“You’re priceless.”

“I’d like to see you navigate through this mess.”

“I can’t. I have to drive.”

“Well that’s lucky for you. I always get to take the blame,” and fumed for a moment until I saw the sign I‘d been praying for, “580 West! Keep to the right. If we can get on 580 West we’ll be okay.” Gleeful now, I informed Jimmy, “I know where we are now. We‘re on Eastshore Freeway.”

“Brilliant.” How can he infuse so much sarcasm into a single word?

Once we were on 580 West I relaxed a little and attempted to lighten the mood.

“Right! That’s got rid of the 80 West specter. At least we’re not going to get snarled up in San Francisco today.” Silence. Not even acknowledgement that I have spoken.

Couldn't he chill and remember our cruise on San Francisco Bay past Coit Tower?
Couldn’t he chill and remember our cruise on San Francisco Bay past Coit Tower?

So I tried again. “We just need to avoid 80 East or we’ll end up in New York! Hahaha.” Jimmy didn’t join in.

 . . . . or remember this view of the street(s) of San Francisco?
Couldn’t he relax now and remember this view of the street(s) of San Francisco?

“There’s the Golden Gate Bridge across the bay. You can have a last look.” Jimmy turned his head. At least his hearing was still functioning.

For the eagle-eyed among you, this isn't the Golden Gate Bridge at all, but once on the Richmond-San Rafael Bridge we, no I, was happy to think it was. It's the San Francisco-Oakland Bay Bridge. Can you understand my confusion?
For the eagle-eyed among you, this isn’t the Golden Gate Bridge at all, but once on the Richmond-San Rafael Bridge we, no I, was happy to think it was. It’s the San Francisco-Oakland Bay Bridge. Can you understand my confusion?

We’d towed the trailer over the Golden Gate on a previous trip. We’d “sailed” under it on a bay cruise. That day we’d given it a slightly wider berth than planned.

Sailing under the Golden Gate on a more relaxed day.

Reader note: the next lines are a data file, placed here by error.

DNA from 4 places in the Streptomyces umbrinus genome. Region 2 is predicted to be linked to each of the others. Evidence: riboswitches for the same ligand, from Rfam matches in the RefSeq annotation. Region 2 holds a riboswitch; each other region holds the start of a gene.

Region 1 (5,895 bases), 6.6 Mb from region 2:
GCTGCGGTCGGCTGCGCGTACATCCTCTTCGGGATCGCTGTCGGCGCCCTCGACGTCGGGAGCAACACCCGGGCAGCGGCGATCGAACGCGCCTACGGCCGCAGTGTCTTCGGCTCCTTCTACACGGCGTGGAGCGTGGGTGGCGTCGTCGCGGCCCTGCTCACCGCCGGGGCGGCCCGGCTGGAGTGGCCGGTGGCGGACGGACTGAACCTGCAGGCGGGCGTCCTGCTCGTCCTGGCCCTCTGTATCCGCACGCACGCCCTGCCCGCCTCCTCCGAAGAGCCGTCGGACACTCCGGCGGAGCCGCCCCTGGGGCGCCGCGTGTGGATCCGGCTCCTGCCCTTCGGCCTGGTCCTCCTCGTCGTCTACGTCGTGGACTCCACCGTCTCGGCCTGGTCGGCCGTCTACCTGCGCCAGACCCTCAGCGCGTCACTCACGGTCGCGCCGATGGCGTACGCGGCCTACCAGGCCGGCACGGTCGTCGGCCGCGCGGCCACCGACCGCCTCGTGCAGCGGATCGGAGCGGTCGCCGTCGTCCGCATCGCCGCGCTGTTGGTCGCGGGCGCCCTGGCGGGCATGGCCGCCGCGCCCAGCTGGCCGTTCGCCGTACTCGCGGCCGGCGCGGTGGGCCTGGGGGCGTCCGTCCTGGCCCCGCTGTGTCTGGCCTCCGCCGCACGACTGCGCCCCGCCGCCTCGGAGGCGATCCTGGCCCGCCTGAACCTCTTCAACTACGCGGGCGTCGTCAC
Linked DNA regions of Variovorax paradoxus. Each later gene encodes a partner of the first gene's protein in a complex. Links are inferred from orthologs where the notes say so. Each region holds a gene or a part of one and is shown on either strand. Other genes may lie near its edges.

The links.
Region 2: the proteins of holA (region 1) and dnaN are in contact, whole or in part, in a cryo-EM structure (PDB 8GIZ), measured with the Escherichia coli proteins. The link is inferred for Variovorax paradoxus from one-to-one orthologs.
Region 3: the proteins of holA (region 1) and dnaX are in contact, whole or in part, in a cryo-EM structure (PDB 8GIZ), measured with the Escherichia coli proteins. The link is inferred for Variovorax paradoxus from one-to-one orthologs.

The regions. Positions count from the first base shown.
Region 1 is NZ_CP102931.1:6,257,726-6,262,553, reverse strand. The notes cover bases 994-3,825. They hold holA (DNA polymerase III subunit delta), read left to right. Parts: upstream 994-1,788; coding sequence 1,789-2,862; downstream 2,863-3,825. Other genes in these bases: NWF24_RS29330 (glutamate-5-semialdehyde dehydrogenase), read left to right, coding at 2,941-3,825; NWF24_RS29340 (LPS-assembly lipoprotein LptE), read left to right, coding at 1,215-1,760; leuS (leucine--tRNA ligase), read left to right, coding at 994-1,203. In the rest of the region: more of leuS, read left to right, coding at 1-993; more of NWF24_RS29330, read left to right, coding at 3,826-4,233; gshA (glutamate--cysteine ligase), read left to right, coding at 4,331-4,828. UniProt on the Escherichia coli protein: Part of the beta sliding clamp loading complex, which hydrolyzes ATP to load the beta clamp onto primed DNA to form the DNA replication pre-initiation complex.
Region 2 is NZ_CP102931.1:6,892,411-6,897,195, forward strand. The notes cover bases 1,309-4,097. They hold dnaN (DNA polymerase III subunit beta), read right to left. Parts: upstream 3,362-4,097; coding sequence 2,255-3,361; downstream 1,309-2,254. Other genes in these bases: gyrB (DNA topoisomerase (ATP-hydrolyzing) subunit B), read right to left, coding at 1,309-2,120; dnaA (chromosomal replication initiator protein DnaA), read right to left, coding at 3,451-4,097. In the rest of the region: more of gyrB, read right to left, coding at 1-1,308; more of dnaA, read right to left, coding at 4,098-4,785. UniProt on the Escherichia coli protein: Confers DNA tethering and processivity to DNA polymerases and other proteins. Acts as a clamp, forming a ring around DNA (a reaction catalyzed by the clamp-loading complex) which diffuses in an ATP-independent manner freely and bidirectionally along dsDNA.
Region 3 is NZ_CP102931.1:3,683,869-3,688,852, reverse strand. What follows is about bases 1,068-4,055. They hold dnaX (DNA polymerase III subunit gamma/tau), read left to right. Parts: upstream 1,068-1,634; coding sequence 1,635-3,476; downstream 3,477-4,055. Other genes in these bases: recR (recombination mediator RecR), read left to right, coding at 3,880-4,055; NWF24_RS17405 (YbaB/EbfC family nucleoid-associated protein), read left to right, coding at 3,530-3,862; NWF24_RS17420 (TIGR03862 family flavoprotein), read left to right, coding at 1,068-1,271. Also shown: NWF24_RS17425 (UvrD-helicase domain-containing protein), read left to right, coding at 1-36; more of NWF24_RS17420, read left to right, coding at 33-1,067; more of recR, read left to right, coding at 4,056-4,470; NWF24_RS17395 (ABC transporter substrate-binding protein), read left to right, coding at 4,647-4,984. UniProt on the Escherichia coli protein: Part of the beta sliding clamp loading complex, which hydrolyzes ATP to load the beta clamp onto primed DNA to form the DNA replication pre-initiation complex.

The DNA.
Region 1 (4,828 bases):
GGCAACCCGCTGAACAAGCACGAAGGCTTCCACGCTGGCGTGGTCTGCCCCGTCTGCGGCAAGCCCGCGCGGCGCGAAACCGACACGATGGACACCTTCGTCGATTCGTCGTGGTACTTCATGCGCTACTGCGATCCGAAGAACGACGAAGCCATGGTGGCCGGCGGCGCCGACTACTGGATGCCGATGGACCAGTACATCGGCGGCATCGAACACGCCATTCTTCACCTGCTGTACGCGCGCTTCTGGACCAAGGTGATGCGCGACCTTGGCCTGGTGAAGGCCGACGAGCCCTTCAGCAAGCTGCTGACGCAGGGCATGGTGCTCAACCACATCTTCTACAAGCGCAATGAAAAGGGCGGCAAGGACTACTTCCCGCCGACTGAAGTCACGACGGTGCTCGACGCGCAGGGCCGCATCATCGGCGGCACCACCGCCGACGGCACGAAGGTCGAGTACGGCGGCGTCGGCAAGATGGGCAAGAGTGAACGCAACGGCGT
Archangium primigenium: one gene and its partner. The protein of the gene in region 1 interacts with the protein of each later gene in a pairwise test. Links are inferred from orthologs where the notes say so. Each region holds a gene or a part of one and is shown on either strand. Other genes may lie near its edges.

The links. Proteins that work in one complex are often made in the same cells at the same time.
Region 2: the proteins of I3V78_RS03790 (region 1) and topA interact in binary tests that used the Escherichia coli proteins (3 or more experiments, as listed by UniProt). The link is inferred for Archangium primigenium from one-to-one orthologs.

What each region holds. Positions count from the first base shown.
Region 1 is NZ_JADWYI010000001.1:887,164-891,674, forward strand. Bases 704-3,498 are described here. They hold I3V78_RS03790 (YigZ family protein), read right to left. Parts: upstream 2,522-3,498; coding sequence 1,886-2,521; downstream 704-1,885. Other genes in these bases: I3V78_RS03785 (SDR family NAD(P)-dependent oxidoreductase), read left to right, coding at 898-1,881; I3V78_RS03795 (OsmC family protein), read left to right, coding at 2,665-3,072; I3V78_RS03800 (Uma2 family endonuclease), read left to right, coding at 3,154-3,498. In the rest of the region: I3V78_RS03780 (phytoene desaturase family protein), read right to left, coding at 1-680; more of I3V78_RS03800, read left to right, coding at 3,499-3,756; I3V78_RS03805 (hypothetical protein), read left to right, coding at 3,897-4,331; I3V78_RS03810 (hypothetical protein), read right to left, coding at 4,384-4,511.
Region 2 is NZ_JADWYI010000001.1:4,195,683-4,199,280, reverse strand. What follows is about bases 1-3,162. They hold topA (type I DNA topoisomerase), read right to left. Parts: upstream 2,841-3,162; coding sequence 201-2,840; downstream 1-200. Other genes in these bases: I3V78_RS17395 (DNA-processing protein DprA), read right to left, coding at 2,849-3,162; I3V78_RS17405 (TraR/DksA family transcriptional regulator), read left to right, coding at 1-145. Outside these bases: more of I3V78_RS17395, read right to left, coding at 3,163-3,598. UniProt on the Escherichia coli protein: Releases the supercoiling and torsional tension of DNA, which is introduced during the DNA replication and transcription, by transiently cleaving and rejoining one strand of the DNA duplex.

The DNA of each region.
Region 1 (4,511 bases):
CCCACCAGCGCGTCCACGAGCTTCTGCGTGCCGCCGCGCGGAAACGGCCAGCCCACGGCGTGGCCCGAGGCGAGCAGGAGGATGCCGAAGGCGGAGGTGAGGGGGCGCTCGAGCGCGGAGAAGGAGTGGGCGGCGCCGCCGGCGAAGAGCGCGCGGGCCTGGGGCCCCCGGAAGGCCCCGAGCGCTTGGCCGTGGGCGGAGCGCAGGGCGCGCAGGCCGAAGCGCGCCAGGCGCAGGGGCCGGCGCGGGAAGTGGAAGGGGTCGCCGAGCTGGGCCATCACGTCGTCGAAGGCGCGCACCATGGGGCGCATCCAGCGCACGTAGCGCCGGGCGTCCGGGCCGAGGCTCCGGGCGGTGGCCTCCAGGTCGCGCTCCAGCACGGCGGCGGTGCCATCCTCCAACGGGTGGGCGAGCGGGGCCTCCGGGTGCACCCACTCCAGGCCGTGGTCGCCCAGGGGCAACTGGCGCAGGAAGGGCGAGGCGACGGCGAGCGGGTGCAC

Sailing under the Golden Gate on a happier day.

Once ensconced on the picturesque route 101 going north I knew my map reading expertise (questionable that day, granted) wouldn’t be needed for another 100 miles or so, so traced our route back to study my booboo.

San Francisco-Oakland Bay Bridge. This is the right one!
San Francisco-Oakland Bay Bridge. This is the right one!

Where my wits had deserted me was at the confluence of five – that’s FIVE – interstate highways in a city of nearly half million people on a holiday weekend.

I think we’re lucky to still be married. Lucky probably isn’t the word Jimmy would use.

Can you see where he’s taking me?

Can you see where he's taking me?

Click on the picture and all will become clear!

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Another Dam Mistake

Can we? Can't we?
Can we? Can’t we?

What a couple of dopes we are.

“Are we going over Hoover Dam?”

“I don’t know.”

“Did you see that sign?”

“Yes. Let me look at the map.” Flip, flip, flip, flip. “Oh! Yes. Oops.”

Though we only had a journey of about 150 miles from Wikieup, Arizona to Las Vegas, we’d both studied the route several times to check our approach into Sin City. Hoover Dam nestles on the border of Arizona and Nevada, as bold on the map as the Boulder Dam that it used to be. The 247 square mile mass of Lake Mead shows as a big blue splash behind the dam on the road atlas, fed by the mighty Colorado River, downstream of the Grand Canyon.

Lake Mead NV
Lake Mead NV

How could we miss that? But neither of us had seen it, noted it or planned for it.

“The sign said ‘no trailers’.”

“It meant no commercial trailers.”

“Are you sure? It just said ‘no trailers’.”

“Well, yes . . . no . . . . I don’t know. We’ll just keep going and see if we get turned back.”

Flip, flip, flip, flip. “A hundred and forty miles.”

“What’s a hundred and forty miles?”

“A hundred and forty miles there and back to a junction where we can then go the long way round.”